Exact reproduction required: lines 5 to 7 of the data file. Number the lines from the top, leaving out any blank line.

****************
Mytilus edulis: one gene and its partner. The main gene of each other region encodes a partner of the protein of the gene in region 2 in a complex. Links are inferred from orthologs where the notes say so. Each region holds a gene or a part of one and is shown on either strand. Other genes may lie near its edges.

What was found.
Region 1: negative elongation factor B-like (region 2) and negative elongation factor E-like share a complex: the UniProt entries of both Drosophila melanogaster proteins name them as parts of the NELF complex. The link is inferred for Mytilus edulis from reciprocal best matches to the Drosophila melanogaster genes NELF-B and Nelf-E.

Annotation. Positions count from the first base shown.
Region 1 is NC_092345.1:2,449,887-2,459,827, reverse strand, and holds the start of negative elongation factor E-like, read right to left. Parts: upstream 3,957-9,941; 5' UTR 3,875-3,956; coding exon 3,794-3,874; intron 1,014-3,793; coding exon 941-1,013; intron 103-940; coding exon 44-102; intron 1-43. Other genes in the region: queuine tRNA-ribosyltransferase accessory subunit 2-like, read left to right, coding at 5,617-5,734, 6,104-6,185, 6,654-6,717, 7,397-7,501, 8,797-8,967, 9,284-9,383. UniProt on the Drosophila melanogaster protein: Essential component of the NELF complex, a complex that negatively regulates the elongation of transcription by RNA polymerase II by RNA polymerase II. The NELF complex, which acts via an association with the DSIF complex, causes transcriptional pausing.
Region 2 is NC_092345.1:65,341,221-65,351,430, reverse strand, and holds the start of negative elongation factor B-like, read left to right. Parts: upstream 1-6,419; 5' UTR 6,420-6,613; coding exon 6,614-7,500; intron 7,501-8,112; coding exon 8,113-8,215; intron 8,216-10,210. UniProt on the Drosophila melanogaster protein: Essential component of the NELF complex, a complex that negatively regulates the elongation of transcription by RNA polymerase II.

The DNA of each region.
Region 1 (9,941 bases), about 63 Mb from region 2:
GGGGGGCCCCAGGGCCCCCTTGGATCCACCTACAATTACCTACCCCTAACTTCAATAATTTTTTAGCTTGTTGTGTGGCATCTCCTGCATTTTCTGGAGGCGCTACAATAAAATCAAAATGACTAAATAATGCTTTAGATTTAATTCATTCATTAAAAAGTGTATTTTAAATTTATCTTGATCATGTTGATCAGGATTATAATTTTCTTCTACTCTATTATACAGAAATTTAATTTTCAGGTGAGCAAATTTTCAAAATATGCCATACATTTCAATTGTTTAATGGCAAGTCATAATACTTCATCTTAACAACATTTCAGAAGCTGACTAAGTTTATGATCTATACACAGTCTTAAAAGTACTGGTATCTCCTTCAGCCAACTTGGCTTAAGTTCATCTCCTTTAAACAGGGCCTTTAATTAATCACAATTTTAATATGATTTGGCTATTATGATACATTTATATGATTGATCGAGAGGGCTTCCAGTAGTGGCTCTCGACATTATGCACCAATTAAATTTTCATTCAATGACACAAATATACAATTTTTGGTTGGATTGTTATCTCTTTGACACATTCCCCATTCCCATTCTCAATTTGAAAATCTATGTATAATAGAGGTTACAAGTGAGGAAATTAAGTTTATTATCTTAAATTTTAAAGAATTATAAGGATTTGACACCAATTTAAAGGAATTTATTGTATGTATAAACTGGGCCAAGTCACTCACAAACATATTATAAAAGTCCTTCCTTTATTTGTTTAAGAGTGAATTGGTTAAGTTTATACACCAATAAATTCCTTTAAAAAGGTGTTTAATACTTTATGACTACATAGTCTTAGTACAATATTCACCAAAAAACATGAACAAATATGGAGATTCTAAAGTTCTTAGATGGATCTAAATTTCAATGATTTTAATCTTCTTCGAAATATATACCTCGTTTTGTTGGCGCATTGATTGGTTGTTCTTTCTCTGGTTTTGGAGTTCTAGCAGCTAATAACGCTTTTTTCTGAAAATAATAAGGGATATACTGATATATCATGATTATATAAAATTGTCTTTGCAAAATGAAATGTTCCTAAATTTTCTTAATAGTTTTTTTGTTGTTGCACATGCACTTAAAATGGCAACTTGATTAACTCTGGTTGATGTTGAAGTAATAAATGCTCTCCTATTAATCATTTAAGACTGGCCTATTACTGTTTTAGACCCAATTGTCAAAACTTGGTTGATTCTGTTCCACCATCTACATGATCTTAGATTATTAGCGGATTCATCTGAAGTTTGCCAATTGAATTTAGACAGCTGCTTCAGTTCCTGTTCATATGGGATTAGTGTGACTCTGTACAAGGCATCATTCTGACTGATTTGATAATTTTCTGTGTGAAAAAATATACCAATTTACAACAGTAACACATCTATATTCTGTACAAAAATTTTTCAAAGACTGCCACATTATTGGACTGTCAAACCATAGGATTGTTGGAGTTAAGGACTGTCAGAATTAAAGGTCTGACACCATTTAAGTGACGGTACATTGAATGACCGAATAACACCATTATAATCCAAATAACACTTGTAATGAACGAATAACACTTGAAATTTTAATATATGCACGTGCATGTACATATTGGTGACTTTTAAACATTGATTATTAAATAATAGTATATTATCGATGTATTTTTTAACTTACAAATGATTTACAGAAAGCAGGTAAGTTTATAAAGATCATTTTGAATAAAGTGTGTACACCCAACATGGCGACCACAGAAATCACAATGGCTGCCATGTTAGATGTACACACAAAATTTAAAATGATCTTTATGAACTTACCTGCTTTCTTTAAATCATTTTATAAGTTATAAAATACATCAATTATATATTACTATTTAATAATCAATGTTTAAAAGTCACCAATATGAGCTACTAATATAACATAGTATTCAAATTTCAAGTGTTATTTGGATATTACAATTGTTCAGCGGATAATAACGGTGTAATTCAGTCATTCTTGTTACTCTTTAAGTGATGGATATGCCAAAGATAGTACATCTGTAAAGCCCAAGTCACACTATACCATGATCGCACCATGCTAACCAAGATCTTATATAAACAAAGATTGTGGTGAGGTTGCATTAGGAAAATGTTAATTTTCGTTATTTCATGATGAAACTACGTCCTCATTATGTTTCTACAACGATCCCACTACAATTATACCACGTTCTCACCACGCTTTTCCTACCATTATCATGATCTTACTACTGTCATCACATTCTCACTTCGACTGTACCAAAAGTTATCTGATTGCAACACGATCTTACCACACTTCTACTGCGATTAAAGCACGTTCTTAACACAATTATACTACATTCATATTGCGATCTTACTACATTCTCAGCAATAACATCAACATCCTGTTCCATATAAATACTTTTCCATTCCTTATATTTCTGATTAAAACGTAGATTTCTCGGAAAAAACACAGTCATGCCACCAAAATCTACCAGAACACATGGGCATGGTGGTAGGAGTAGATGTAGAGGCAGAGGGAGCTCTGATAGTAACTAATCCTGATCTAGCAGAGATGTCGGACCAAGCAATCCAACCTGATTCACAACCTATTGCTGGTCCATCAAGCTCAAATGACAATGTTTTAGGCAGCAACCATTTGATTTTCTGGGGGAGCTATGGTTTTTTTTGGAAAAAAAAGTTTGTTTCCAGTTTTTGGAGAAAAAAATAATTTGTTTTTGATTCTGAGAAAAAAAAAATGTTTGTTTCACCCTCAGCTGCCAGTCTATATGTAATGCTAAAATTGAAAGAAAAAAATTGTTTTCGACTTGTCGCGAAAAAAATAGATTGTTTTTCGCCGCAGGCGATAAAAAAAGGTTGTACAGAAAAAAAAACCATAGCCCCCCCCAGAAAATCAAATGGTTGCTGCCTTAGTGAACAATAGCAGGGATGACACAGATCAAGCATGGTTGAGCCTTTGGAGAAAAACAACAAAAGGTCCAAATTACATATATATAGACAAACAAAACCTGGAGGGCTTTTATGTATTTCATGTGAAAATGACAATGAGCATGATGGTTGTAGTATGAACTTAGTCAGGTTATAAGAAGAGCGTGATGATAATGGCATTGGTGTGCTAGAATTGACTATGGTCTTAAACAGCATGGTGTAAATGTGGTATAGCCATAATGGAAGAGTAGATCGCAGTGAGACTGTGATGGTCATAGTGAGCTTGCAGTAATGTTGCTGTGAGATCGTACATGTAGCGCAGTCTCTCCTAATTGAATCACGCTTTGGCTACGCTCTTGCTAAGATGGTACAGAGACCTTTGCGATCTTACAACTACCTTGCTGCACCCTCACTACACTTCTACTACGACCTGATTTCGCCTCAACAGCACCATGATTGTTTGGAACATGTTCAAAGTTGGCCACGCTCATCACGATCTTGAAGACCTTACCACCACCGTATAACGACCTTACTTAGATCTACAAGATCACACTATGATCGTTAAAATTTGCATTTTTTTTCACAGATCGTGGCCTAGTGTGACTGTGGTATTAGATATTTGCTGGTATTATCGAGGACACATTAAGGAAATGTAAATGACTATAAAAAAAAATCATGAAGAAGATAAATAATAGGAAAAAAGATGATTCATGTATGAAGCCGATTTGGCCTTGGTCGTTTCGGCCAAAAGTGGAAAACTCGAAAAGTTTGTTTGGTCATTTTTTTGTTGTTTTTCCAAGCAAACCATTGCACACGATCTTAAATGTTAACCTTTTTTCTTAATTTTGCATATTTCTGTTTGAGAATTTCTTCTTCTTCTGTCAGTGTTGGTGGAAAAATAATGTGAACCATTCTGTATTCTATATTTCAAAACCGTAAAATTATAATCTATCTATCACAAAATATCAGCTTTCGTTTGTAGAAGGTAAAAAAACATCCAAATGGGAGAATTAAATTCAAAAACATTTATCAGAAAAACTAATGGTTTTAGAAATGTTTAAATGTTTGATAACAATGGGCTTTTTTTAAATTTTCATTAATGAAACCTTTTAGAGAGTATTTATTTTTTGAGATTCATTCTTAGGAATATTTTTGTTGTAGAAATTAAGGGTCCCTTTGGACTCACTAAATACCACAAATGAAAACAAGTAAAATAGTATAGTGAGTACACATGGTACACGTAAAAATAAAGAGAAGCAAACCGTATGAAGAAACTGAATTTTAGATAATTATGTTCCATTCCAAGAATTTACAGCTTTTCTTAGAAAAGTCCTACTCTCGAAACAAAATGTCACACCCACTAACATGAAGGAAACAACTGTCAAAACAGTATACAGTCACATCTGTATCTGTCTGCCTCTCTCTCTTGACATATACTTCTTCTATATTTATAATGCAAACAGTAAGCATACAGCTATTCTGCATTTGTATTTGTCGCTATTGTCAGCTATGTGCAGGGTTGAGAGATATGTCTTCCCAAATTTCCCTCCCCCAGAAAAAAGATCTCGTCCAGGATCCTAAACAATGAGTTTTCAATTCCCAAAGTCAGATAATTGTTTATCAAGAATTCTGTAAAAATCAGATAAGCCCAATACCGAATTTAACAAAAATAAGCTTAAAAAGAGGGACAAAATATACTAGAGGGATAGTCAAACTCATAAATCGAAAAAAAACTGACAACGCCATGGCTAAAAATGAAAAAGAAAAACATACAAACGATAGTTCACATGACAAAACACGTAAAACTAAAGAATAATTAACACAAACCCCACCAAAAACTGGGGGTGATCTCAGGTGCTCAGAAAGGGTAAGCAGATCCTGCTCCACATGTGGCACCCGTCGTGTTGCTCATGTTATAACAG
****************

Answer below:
Region 1 is NC_092345.1:2,449,887-2,459,827, reverse strand, and holds the start of negative elongation factor E-like, read right to left. Parts: upstream 3,957-9,941; 5' UTR 3,875-3,956; coding exon 3,794-3,874; intron 1,014-3,793; coding exon 941-1,013; intron 103-940; coding exon 44-102; intron 1-43. Other genes in the region: queuine tRNA-ribosyltransferase accessory subunit 2-like, read left to right, coding at 5,617-5,734, 6,104-6,185, 6,654-6,717, 7,397-7,501, 8,797-8,967, 9,284-9,383. UniProt on the Drosophila melanogaster protein: Essential component of the NELF complex, a complex that negatively regulates the elongation of transcription by RNA polymerase II by RNA polymerase II. The NELF complex, which acts via an association with the DSIF complex, causes transcriptional pausing.
Region 2 is NC_092345.1:65,341,221-65,351,430, reverse strand, and holds the start of negative elongation factor B-like, read left to right. Parts: upstream 1-6,419; 5' UTR 6,420-6,613; coding exon 6,614-7,500; intron 7,501-8,112; coding exon 8,113-8,215; intron 8,216-10,210. UniProt on the Drosophila melanogaster protein: Essential component of the NELF complex, a complex that negatively regulates the elongation of transcription by RNA polymerase II.

The DNA of each region.